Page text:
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Depiction Of Trans Women In Mainstream Television

2119 words - 8 pages

The depiction of trans women in mainstream television has been offensive, insulting and derogatory, and it can be argued that this depiction reflects mainstream and heteronormative America’s opinions on transgender life. Television has presented trans women as imposters, placing them into two categories: deceptive or pathetic. The GLAAD article “Victims or Villains: Examining Ten Years of Transgender Images on Television,” examines over 100 episodes on mainstream television that contained transgender characters since 2002. Of these, more than half were characterized as containing negative representations of transgender. In 2007 only 1% of television series had a recurring transgender character, which slowly increased to 4% in 2013. Characters who aren’t clearly identified as one gender or the other are never presented as “normal,” and are usually the subject of comedy or tragedy.
In television, the portrayal of transgender characters in a negative manner demonstrates a widespread problem of social stigma that has been directed against the trans community by mainstream culture. Storylines that include a trans character often depict those characters as “victims,” killers or sex workers. All too often on television, transgender life is paired with the criminal world, particularly with prostitution. Unfortunately in reality many transgender individuals are indeed forced into sex work by financial hardship, but this is due not to the inherent tie between gender and criminal behavior and rather to mainstream society’s discrimination against the trans community. As we saw in Screaming Queens, the transgender community was forced into prostitution among many other degrading consequences of being trans. This idea has stuck and is more likely to be used in media when it comes to assigning roles for transgender characters. As we read in Nevada, even before Maria knew she was trans, her assumption of trans people was that they “are all psychos with big hair who trick men into having sex with them. On television. Gross.” (Binnie, 15)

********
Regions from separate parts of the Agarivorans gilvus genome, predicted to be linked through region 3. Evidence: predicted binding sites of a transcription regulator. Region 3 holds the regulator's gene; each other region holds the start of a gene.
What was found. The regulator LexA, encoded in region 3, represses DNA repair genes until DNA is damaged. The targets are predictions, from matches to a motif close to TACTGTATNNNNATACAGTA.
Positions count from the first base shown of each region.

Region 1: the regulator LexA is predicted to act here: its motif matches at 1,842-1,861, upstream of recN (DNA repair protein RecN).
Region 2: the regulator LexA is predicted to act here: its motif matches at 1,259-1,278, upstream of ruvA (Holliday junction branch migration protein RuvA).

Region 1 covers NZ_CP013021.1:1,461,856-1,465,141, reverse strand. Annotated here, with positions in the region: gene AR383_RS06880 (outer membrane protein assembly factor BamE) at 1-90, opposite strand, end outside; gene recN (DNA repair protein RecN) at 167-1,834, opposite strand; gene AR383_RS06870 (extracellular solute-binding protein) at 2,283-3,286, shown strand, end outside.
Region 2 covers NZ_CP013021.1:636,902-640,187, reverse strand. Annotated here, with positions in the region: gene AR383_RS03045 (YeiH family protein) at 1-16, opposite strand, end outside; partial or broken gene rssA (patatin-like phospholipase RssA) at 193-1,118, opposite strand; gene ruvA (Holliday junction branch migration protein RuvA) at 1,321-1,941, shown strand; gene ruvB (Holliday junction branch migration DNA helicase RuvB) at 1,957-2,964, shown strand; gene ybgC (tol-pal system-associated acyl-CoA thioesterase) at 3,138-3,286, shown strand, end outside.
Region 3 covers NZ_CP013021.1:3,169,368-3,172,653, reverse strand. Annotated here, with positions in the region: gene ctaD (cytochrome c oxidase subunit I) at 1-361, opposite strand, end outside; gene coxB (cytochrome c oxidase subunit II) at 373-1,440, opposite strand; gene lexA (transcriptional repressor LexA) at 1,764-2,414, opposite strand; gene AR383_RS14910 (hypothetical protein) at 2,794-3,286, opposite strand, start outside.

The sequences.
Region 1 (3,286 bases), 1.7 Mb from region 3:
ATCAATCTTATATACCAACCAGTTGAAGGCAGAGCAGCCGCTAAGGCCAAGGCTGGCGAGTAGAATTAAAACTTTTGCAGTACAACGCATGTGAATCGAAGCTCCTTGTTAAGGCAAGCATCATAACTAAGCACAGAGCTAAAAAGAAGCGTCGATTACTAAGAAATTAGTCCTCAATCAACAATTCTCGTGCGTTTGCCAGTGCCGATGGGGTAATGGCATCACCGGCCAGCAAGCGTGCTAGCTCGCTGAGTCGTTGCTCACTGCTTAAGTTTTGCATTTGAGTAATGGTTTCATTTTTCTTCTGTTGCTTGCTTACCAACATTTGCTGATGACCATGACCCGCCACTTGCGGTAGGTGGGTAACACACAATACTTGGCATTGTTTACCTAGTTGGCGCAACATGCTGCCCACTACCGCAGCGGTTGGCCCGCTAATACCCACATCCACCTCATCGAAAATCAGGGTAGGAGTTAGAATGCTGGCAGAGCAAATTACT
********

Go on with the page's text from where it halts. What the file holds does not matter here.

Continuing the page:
Discriminating depictions of trans women and even anti-transgender messages are everywhere on television. For example, in 2007 female actress Rebecca Romijn played post- op trans woman Alexis Meade on the hit ABC television show Ugly Betty. Romijn’s character became the first recurring trans character on mainstream American television, but Alexis Meade was a scheming, lying and conniving woman, who went from “behind-the-scenes villain to a more complicated role as a ruthless magazine publisher.” (Kane, 2013) Even though this was one of the first primetime shows to have a repeating trans character (which was a step in the right direction, because it provided exposure for the trans community), it is important to note that the character was still fulfilling the negative stereotype that trans women are inherently deceptive. It’s also interesting to question why Ugly Betty producers chose to cast an actress who isn’t trans in...

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